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Survey: Most parents ‘comfortable’ with kids in school this fall

Plus: U of M experts urge feds to overhaul current approach to tracking COVID-19 outbreaks; gag order issued in cases against ex-MPD officers; lawmakers question state law enforcement leaders over response to Floyd protests; and more.

The Star Tribune’s Erin Golden writes, “A majority of Minnesota parents who responded to a survey from the state Department of Education say they are comfortable sending their children back to school this fall — though more than a third remain uncomfortable with or unsure about the idea of reopening schools amid the COVID-19 pandemic. The department’s informal online survey, which was open between June 15 and July 6, attracted more than 130,000 responses and was offered in English, Hmong, Spanish and Somali. It included questions on school reopening and on families’ experiences with distance learning this spring, after schools shut down.”

Related. At MPR, Elizabeth Shockman says, “Over half of the 130,000 respondents to the survey said they’d had a bad or very bad experience with distance learning. The most common complaints included students not feeling empowered to work on their own, students experiencing mental health challenges due to the pandemic, and lessons that were hard to understand.  But the survey is just a sample and not ‘truly scientific’, state officials acknowledge.”

MPR’s Jon Collins reports, “A report released Thursday by infectious disease experts at the University of Minnesota urges the federal government to overhaul the current patchwork approach to tracking outbreaks of COVID-19 in the United States. The report from the university’s Center for Infectious Disease Research and Policy outlines inconsistent methods of data collection on coronavirus infections from state to state.”

The Star Tribune’s Marcus Fuller writes: “In eliminating nonconference games from fall schedules Thursday, the Big Ten made a move that impacts the major college sports landscape during the coronavirus pandemic, especially in college football. It was the first logical step toward avoiding cancellation. Still, no fall sports might still be what awaits, with uncertainty surrounding COVID-19, Big Ten leaders voiced Thursday.”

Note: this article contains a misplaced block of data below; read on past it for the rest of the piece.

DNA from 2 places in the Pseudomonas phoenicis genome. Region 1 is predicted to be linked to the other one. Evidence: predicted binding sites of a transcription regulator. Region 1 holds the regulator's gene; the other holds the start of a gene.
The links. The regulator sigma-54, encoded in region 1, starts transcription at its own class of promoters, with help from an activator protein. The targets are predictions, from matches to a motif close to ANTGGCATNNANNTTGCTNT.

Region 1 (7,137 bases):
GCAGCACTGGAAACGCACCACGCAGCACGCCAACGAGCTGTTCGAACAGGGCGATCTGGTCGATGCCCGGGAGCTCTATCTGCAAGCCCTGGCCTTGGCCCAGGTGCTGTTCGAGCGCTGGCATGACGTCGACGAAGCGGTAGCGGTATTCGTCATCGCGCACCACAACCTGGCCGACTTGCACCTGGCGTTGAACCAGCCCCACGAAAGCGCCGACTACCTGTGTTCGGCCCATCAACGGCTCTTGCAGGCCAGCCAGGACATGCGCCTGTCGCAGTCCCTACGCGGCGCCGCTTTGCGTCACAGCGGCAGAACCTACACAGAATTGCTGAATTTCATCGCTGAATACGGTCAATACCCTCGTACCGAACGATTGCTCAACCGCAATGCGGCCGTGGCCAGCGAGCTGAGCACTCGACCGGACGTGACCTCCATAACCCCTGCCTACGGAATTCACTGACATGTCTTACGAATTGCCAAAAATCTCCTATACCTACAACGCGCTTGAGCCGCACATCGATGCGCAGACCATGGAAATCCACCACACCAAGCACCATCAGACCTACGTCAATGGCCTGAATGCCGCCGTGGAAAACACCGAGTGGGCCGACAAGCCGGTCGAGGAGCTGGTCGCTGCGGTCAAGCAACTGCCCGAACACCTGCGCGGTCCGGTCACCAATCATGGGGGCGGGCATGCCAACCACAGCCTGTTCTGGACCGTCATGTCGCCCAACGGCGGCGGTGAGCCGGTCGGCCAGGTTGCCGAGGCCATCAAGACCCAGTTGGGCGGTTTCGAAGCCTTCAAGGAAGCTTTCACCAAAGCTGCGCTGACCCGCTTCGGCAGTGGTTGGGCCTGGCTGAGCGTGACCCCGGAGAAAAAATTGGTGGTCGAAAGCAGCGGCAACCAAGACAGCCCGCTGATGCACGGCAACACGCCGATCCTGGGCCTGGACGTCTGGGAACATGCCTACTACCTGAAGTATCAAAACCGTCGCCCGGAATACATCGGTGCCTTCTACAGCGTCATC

Also for the Forum News Service, Dana Ferguson writes: “Top law enforcement leaders on Thursday said earlier deployment of National Guard members to assist in the response to protests, arson fires and looting in Minneapolis and St. Paul could’ve mitigated the damage that resulted in May. … Heads of the Minnesota National Guard and Department of Public Safety on Thursday told a Senate panel that their reaction lagged as civil unrest grew beyond what state officials expected and as National Guard officials attempted to reset plans to mobilize an appropriate number of members to address the scene.”

An AP story says, “As George Floyd repeatedly pleaded ‘I can’t breathe’ to police officers holding him down on a Minneapolis street corner, some of the officers responded by pointing out he was able to speak. One told Floyd it takes ‘a lot of oxygen’ to talk, while another told angry bystanders that Floyd was ‘talking, so he can breathe’. That reaction — seen in police restraint deaths around the country — is dangerously wrong, medical experts say. While it would be right to believe a person who can’t talk also cannot breathe, the reverse is not true — speaking does not imply that someone is getting enough air to survive.”

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Chao Xiong of the Star Tribune writes, “The judge presiding over the cases against four former Minneapolis police officers charged in the killing of George Floyd issued a gag order Thursday prohibiting attorneys and others related to the cases from publicly divulging ‘opinions, strategies, plans or potential evidence.’ Hennepin County District Judge Peter Cahill issued the unusual order a day after two defense attorneys, Earl Gray and Thomas Plunkett, spoke to the Star Tribune in response to Gray’s motion to dismiss the charges against his client, Thomas Lane.”

This from KARE-TV: “The Minnesota Twins have announced a preliminary schedule for their 2021 MLB season, which would be a return to the standard 162-game slate. The Twins would begin a season with Interleague play for the first time ever with Opening Day on April 1 taking the team to Miller Park for a game against Milwaukee.

For the Forum News Service, Sara Mearhoff writes: “As the coronavirus pandemic and restrictions aimed at controlling its spread drag on, Minnesota lawmakers are considering a bill to extend unemployment insurance benefits to those in the mining industry. At a Thursday hearing, state Rep. Julie Sandstede, D-Hibbing, said the Iron Range in northern Minnesota — already in a vulnerable position after ongoing tariff wars — has been hit particularly hard by the pandemic.”